We all need to consume carbohydrates but in a balanced diet. So how can we calculate the calories in carbohydrates and just how much should we be eating?
In general, carbohydrates supply the energy we need to live and move. Though they have got a lot of bad press lately, we cant live without them. Like most things, theres nothing wrong with carbohydrates per se, the problem is more to do with the quantity and quality of the carbohydrates that many of us eat.
In their natural state, carbs are low in calories (4 calories per gram compared to 9 calories per gram for fats), high in fibre, and packed with essential vitamins. Carbohydrates are found in a variety of foods, including fruit and vegetables, bread, pasta, rice, potatoes, sugar and alcohol.
Carbohydrates are divided into two groups, simple and complex: Simple carbohydrates are a good source of quick energy and include foods like fruit, cakes, soft drinks, sweets, and jam. They are also found in dairy products like milk.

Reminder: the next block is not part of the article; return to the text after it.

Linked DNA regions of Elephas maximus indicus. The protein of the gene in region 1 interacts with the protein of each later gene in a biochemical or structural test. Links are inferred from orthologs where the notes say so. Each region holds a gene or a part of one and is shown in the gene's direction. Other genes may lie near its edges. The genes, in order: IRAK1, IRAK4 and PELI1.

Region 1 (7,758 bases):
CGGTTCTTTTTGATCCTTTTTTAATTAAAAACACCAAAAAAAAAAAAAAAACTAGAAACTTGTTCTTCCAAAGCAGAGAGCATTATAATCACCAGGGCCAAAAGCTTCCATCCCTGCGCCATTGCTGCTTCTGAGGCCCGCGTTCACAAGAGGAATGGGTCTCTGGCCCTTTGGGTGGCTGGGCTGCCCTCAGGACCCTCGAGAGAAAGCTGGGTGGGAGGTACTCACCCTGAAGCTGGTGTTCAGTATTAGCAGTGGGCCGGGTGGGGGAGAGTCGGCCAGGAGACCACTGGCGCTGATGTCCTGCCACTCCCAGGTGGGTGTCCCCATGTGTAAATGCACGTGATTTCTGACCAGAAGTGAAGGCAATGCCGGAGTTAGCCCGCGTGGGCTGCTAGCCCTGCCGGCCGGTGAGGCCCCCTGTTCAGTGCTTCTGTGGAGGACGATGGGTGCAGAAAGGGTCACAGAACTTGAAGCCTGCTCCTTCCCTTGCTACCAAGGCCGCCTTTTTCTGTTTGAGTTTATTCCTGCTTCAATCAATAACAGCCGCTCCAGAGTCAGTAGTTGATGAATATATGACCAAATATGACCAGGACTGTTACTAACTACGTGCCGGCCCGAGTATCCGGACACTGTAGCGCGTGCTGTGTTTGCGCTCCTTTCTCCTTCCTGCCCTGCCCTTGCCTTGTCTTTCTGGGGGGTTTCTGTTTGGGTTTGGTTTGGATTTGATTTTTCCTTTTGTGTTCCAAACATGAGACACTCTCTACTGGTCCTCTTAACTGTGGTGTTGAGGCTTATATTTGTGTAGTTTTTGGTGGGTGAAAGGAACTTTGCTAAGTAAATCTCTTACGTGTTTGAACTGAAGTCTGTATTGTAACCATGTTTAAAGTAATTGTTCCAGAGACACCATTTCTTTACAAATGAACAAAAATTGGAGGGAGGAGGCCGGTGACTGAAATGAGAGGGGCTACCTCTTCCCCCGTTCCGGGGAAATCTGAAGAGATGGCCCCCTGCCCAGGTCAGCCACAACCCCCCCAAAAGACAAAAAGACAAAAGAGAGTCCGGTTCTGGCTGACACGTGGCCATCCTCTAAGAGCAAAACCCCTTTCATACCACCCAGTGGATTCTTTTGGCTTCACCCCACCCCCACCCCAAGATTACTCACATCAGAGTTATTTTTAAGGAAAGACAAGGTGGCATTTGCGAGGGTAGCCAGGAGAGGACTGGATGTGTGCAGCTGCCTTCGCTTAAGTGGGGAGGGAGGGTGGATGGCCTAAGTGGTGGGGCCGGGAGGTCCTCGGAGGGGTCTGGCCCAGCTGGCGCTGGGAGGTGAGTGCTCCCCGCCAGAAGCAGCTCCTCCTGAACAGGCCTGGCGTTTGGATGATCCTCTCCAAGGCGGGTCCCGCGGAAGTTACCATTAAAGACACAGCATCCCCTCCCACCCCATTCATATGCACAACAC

Complex carbohydrates include much more starch and fibre. They take longer to be digested, allowing your body to gradually release the energy into your blood as glucose. Sources include vegetables, bread, rice, oatmeal, whole grains, peas and beans.
Problems arise when people eat too much carbohydrate as a total proportion of their diet, in particular simple carbohydrates. Eating simple carbohydrates leads to a rapid increase in blood sugar if this is too rapid, the body responds by raising insulin levels.
Insulin is a hormone that works to remove sugar from your blood, either giving it to your cells to use as energy, or storing it as fat. So the more simple carbohydrates you eat, the more insulin your body releases, the sooner your blood sugar dips, and the faster you feel hungry again.
The answer is to limit carbs to around 55-60% of your total food intake, and focus on complex sources for a slow, steady release of energy.